In "The Story of an hour" by Kate Chopin do you agree or disagree with this statement "Mrs. Mallard is a weak woman." Explain why why notIs she at fault for any of the weaknesses you identified...

In "The Story of an hour" by Kate Chopin do you agree or disagree with this statement "Mrs. Mallard is a weak woman." Explain why why not

Is she at fault for any of the weaknesses you identified emotional,physical,or mental

Asked on by gchavis

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Doug Stuva | High School Teacher | (Level 1) Educator Emeritus

Posted on

Mrs. Mallard in Chopin's "The Story of an Hour" is not a weak woman. 

She has a weak heart, but that's not really what we mean when we talk about someone being a weak person.

Mrs. Mallard is a female trapped in a man's world.  Her society dictates gender roles, and she is obligated to comply with them.  She is obligated to be subservient to her husband.  Her subservience is not a sign of weakness.

In fact, I would say she's mentally strong.  Most people would go along with what's expected when a husband dies.  They would play the role of the grieving widow, and their minds would conform to the role.  They would start thinking about all of the good times they had with their spouses and fall into self-pity.  Mrs. Mallard does not.  To use a cliche, she has the strength of her convictions. 

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bullgatortail | High School Teacher | (Level 1) Distinguished Educator

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I generally agree with the statement that Mrs. Mallard is a weak woman in Kate Chopin's "The Story of an Hour." Her heart is obviously weaker than her spirit, which is revived when she hears the news of her husband's death. She has obviously been bullied by her husband, but such was the case with many (if not most) of the women of the 19th century, male-dominated society. It appears that deep within her was rooted the courage to start a new life without her spouse, but her weak heart never gave her the opportunity to begin anew.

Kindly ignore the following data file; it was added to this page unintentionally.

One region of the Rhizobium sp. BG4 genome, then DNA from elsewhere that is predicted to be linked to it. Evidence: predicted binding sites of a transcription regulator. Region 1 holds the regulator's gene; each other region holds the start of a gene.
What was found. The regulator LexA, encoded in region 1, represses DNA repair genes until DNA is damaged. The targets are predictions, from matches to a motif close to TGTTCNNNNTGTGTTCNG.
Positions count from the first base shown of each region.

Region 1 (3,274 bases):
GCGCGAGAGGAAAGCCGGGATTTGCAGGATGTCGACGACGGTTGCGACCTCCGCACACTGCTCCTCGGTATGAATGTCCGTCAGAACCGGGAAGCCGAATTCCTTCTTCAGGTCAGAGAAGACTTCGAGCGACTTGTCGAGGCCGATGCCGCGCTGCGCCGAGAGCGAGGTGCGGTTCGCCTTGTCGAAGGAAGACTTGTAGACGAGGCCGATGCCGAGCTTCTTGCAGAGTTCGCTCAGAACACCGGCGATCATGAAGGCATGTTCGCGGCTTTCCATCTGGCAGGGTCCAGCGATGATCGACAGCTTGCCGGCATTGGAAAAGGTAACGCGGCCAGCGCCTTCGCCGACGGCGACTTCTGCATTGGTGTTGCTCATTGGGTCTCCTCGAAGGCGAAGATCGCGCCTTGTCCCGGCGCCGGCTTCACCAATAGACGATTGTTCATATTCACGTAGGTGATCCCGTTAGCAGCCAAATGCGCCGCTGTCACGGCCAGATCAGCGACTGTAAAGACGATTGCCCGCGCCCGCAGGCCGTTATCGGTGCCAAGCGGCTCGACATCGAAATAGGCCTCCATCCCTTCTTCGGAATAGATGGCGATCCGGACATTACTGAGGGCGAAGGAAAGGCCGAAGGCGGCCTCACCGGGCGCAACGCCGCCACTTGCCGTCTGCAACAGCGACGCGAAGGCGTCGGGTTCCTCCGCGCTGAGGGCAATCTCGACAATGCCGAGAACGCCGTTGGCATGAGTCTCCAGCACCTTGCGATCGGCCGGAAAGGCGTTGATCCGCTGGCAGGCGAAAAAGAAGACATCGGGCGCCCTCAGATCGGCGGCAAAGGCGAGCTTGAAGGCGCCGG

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Ashley Kannan | Middle School Teacher | (Level 3) Distinguished Educator

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I am not completely certain that I see her as weak.  Upon finding out of her husband's supposed death, she spends time alone and begins to conceive of a new life.  Her belief in her autonomy and newly found sense of voice as well as the elements that go with it are not behaviors of someone scared.  Instead, she contemplates vividly of what might be.  This is not something of someone who is weak or scared.  Instead, she has a level of bravery about envisioning her life with the absence of her husband.  This helps to enhance the idea of her strength, as she does not seem to be dependent on him once she understands what his absence could mean about her presence.

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mkcapen1 | Middle School Teacher | (Level 3) Valedictorian

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I do not think that she was a weak woman but rather one imprisoned by the men in her life.  Her imprisonment eventually began to make her weaker so that she did decline.  Having a bad heart does not necessarily make someone weak.  It was also not uncommon for a woman in the era she lived in to be told that she had a weak heart even when she did not.

The male dominated society expected the women to be weak and frail.  The situation left her trapped not frail.  We

see her true spirit when she believes her husband is dead and she begins to see herself as free and she becomes stronger.  The irony is that it is her husband's appearance that again makes her weaker.

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